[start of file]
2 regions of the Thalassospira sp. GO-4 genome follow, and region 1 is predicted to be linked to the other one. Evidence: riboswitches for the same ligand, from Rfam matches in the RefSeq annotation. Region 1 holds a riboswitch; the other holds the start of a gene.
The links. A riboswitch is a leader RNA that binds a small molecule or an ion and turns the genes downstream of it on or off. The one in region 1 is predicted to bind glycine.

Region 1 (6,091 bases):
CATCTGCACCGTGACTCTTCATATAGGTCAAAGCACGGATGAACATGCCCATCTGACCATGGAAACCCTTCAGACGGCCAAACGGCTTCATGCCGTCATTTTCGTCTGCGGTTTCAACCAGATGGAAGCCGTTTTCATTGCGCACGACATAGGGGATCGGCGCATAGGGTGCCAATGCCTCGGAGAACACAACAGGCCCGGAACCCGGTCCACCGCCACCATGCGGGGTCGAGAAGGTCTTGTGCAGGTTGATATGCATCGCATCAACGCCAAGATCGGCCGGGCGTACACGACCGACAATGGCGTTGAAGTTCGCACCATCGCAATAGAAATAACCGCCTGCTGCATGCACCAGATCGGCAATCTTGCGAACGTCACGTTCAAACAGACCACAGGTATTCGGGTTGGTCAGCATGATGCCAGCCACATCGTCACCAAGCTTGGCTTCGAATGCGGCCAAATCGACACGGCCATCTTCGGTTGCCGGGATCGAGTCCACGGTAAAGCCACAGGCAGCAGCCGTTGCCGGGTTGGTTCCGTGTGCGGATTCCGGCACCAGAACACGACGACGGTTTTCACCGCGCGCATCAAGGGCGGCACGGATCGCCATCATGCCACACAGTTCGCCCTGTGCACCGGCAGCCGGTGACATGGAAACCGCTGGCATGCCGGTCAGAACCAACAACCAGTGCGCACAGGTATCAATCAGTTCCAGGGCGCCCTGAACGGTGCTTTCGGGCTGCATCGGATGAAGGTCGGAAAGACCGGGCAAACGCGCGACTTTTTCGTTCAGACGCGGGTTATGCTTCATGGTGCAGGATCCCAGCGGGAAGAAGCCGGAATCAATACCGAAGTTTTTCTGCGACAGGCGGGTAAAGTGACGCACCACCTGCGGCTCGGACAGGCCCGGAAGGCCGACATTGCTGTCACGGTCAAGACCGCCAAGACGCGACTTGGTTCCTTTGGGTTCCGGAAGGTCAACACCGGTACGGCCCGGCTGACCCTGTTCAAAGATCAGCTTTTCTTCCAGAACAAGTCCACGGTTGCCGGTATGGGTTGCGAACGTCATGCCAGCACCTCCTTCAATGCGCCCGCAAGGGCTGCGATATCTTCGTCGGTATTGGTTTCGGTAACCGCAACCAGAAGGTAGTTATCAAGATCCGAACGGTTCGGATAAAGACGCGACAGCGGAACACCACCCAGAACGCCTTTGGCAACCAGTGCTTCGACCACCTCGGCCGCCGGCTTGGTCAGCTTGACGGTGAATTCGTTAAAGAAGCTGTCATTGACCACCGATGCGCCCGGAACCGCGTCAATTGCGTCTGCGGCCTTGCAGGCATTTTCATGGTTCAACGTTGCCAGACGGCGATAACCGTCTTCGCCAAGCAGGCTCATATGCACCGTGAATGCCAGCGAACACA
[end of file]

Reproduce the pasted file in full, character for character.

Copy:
2 regions of the Thalassospira sp. GO-4 genome follow, and region 1 is predicted to be linked to the other one. Evidence: riboswitches for the same ligand, from Rfam matches in the RefSeq annotation. Region 1 holds a riboswitch; the other holds the start of a gene.
The links. A riboswitch is a leader RNA that binds a small molecule or an ion and turns the genes downstream of it on or off. The one in region 1 is predicted to bind glycine.

Region 1 (6,091 bases):
CATCTGCACCGTGACTCTTCATATAGGTCAAAGCACGGATGAACATGCCCATCTGACCATGGAAACCCTTCAGACGGCCAAACGGCTTCATGCCGTCATTTTCGTCTGCGGTTTCAACCAGATGGAAGCCGTTTTCATTGCGCACGACATAGGGGATCGGCGCATAGGGTGCCAATGCCTCGGAGAACACAACAGGCCCGGAACCCGGTCCACCGCCACCATGCGGGGTCGAGAAGGTCTTGTGCAGGTTGATATGCATCGCATCAACGCCAAGATCGGCCGGGCGTACACGACCGACAATGGCGTTGAAGTTCGCACCATCGCAATAGAAATAACCGCCTGCTGCATGCACCAGATCGGCAATCTTGCGAACGTCACGTTCAAACAGACCACAGGTATTCGGGTTGGTCAGCATGATGCCAGCCACATCGTCACCAAGCTTGGCTTCGAATGCGGCCAAATCGACACGGCCATCTTCGGTTGCCGGGATCGAGTCCACGGTAAAGCCACAGGCAGCAGCCGTTGCCGGGTTGGTTCCGTGTGCGGATTCCGGCACCAGAACACGACGACGGTTTTCACCGCGCGCATCAAGGGCGGCACGGATCGCCATCATGCCACACAGTTCGCCCTGTGCACCGGCAGCCGGTGACATGGAAACCGCTGGCATGCCGGTCAGAACCAACAACCAGTGCGCACAGGTATCAATCAGTTCCAGGGCGCCCTGAACGGTGCTTTCGGGCTGCATCGGATGAAGGTCGGAAAGACCGGGCAAACGCGCGACTTTTTCGTTCAGACGCGGGTTATGCTTCATGGTGCAGGATCCCAGCGGGAAGAAGCCGGAATCAATACCGAAGTTTTTCTGCGACAGGCGGGTAAAGTGACGCACCACCTGCGGCTCGGACAGGCCCGGAAGGCCGACATTGCTGTCACGGTCAAGACCGCCAAGACGCGACTTGGTTCCTTTGGGTTCCGGAAGGTCAACACCGGTACGGCCCGGCTGACCCTGTTCAAAGATCAGCTTTTCTTCCAGAACAAGTCCACGGTTGCCGGTATGGGTTGCGAACGTCATGCCAGCACCTCCTTCAATGCGCCCGCAAGGGCTGCGATATCTTCGTCGGTATTGGTTTCGGTAACCGCAACCAGAAGGTAGTTATCAAGATCCGAACGGTTCGGATAAAGACGCGACAGCGGAACACCACCCAGAACGCCTTTGGCAACCAGTGCTTCGACCACCTCGGCCGCCGGCTTGGTCAGCTTGACGGTGAATTCGTTAAAGAAGCTGTCATTGACCACCGATGCGCCCGGAACCGCGTCAATTGCGTCTGCGGCCTTGCAGGCATTTTCATGGTTCAACGTTGCCAGACGGCGATAACCGTCTTCGCCAAGCAGGCTCATATGCACCGTGAATGCCAGCGAACACA